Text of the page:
The police investigating the scene contact Deckard with Sebastian’s address. Deckard heads there, where he finds, fights, and retires Pris. Roy is there, too, but proves too tough for Deckard to retire. Roy could kill Deckard but instead opts to die peacefully, even poetically. Witnessing this act of grace, Deckard comes to appreciate the “humanity” of the replicants, and returns home to elope with Rachel.

In the last scene, Gaff hints to Deckard with this unicorn origami that Deckard himself is a replicant.


P.S. This series uses “The Final Cut” edit of the movie, so I don’t have to hear that wretchedly-scripted voiceover from the theatrical release. If you can, I recommend seeing that version.

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The Museum of One Film

Years ago in grad school I heard a speaker tell of a possibly-imaginary museum called the Museum of One Painting. In that telling, the museum was a long hall. The current One Painting (they were occasionally switched out) was hung at the far end from the entrance. As you walked the length of it, to your left you would see paintings and exhibits of the things that had influenced the One Painting. Then at the end you would spend time with the One Painting. On your way out, to your left you could see paintings and other artworks that were influenced by the One Painting.

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Ah yes, I believe this was made during Henry Hillinick’s Robbie the Robot phase.
Hat tip to the awesome Matte Shot.

I loved this museum concept. It was about depth of understanding. It provided context. It focused visits on building a shared understanding that you could discuss with other visitors, even if they’d gone a week before you. My kind of art museum. I fell in love with this concept pretty hard and began to believe in the intervening decades that it was just a fable, constructed by wishful museum theorists.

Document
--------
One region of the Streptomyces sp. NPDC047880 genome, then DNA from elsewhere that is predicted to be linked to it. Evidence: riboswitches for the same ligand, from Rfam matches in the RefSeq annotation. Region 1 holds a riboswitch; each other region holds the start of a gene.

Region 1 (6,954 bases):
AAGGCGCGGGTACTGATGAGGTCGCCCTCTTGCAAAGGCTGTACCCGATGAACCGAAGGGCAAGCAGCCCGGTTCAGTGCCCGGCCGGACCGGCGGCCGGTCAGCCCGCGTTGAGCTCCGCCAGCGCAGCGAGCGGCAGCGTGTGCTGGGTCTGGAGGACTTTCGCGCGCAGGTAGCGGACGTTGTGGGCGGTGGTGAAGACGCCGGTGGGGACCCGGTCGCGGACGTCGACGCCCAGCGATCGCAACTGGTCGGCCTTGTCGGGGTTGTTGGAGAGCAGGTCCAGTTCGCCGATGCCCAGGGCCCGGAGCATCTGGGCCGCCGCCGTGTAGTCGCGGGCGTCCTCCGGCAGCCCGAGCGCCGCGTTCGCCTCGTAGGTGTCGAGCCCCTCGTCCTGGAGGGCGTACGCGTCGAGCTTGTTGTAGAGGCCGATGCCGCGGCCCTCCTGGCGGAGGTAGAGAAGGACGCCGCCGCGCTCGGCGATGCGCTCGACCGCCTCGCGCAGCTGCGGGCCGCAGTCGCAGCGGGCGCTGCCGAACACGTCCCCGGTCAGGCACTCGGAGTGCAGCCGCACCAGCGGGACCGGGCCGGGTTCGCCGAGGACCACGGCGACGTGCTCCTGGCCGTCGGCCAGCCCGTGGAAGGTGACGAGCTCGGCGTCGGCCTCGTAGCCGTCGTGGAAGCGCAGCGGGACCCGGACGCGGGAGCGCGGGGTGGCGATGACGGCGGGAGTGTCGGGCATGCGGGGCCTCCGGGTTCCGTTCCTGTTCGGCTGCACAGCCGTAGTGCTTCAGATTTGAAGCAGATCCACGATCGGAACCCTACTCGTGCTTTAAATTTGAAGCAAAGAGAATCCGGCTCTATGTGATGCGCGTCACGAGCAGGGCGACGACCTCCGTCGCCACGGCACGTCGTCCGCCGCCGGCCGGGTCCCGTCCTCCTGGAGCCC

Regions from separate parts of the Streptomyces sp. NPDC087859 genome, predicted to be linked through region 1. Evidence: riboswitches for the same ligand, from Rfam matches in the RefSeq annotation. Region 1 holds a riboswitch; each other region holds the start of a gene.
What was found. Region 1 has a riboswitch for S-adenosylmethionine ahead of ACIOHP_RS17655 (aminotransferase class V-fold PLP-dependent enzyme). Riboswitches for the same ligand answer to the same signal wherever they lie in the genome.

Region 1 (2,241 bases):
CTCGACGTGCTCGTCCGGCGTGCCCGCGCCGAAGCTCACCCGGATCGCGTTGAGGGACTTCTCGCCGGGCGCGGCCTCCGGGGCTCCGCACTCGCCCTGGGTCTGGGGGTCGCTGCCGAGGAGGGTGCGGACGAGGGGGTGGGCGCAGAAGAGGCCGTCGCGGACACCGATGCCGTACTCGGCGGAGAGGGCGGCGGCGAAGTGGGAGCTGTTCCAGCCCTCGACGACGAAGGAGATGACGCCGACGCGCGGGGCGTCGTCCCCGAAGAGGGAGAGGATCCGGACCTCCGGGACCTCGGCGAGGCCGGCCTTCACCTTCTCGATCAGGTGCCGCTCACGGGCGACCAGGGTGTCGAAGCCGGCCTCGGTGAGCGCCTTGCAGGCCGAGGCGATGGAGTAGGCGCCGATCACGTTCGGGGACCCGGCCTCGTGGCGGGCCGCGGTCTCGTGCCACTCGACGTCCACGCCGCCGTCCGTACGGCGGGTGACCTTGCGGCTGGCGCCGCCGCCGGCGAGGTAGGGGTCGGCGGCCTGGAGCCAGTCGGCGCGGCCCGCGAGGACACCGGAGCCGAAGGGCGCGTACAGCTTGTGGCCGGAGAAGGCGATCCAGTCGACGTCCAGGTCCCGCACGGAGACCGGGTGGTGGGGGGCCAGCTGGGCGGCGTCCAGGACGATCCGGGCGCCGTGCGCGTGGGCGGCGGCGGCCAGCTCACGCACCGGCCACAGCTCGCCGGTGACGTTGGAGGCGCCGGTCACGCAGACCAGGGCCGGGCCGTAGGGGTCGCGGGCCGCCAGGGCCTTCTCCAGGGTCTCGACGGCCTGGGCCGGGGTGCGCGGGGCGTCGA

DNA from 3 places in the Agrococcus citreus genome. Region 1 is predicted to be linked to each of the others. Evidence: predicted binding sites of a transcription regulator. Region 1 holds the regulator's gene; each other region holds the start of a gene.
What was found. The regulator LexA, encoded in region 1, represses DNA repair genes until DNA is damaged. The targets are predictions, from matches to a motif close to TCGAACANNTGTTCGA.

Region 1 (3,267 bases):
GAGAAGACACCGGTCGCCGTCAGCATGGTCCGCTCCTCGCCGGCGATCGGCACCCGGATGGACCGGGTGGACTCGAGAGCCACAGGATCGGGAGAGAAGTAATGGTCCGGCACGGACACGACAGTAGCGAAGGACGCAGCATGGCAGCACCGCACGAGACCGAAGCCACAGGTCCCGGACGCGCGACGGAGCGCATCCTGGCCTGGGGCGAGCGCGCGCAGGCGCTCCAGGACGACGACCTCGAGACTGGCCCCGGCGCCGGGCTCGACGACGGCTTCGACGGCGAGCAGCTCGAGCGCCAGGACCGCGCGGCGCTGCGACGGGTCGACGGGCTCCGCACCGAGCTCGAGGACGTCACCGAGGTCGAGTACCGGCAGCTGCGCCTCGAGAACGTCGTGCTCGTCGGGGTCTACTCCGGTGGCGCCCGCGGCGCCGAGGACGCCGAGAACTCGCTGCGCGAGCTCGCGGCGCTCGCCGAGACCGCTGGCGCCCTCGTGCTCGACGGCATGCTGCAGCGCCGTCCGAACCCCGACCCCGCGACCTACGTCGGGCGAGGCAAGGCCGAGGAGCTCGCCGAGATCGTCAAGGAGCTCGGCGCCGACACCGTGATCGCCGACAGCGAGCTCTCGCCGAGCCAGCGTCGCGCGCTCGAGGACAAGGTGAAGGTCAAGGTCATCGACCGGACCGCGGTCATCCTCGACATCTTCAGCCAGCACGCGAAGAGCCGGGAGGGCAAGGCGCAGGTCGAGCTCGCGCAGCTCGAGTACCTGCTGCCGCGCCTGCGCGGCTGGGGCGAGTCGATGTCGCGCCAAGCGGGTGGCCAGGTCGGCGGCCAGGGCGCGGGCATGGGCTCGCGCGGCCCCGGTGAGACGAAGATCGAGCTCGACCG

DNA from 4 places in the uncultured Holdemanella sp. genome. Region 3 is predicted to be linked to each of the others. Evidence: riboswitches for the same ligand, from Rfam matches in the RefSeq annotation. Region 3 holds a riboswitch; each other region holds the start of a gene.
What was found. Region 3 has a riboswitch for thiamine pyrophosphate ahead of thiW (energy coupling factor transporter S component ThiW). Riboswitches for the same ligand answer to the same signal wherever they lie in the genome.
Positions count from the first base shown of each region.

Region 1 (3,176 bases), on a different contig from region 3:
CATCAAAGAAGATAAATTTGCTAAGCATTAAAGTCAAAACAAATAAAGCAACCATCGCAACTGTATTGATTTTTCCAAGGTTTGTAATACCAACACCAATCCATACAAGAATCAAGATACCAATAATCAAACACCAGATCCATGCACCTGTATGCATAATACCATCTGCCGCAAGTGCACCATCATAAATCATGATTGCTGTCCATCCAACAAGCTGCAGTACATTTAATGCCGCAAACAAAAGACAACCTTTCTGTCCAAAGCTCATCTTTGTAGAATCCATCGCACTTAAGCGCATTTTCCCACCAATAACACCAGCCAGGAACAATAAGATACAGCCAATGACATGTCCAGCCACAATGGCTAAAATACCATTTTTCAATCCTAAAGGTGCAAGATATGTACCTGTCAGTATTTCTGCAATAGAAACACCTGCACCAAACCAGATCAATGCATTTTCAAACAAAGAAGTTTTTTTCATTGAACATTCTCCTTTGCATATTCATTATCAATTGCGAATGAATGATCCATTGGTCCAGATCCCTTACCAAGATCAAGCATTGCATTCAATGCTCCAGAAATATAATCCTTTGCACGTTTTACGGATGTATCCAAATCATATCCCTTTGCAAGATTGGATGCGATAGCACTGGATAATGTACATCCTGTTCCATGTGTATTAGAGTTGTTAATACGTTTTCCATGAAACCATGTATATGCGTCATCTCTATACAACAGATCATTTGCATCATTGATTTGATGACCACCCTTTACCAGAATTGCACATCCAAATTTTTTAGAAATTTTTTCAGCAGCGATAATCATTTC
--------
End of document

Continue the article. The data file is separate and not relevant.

Nope. Today I searched for it, and found it. It’s real. It’s housed in a small building in Penza, Russia. The reality is a little different than how I had it described (or, rather, how I wrote it to memory), and I think it’s only in Russian (mine is a pittance), and given recent politics I’m not sure I’d be welcome there; but its beautiful core concept is intact. A deep dive into a single painting at a time.

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Just a quick 9-hour drive from Moscow.

The whole reason I bring this up on the blog is because the awesome American cinema chain Alamo Drafthouse is doing something like this, but for film. And not just any film, but for the upcoming Blade Runner 2049. Their Road to Nowhere series examines dystopian films that influenced or were influenced by Blade Runner. Some you probably know and love. (Metropolis! Logan’s Run! The Fifth Element!) Some I’d never heard of but now want to. (1990: The Bronx Warriors! Hardware! Prayer of the Rollerboys!)

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I try not to be a gushing fanboy for anything on this blog, but I gotta hand it to the Drafthouse for this. This is my kind of film nerdery. If I was to run a film series, it would be just like this, only with some sci-fi interface analysis and redesign meetups thrown in for good measure. Just thrilled that it’s happening, and there’s a Drafthouse near me in San Francisco. (Sorry if there’s not one near you, but maybe there’s something similar?)

Anyway, I was not paid by anyone to write this. Just…just happy and nerding out. Hope to see you there.

Alien / Blade Runner crossover

I’m interrupting my review of the Prometheus interfaces for a post to share this piece of movie trivia. A few months ago, a number of blogs were all giddy with excitement by the release of the Prometheus Blu-Ray, because it gave a little hint that the Alien world and the Blade Runner world were one and the same. Hey internets, if you’d paid attention to the interfaces, you’d realize that this was already well established by 1982, or 30 years before.

A bit of interface evidence that Alien and Blade Runner happen in the same universe.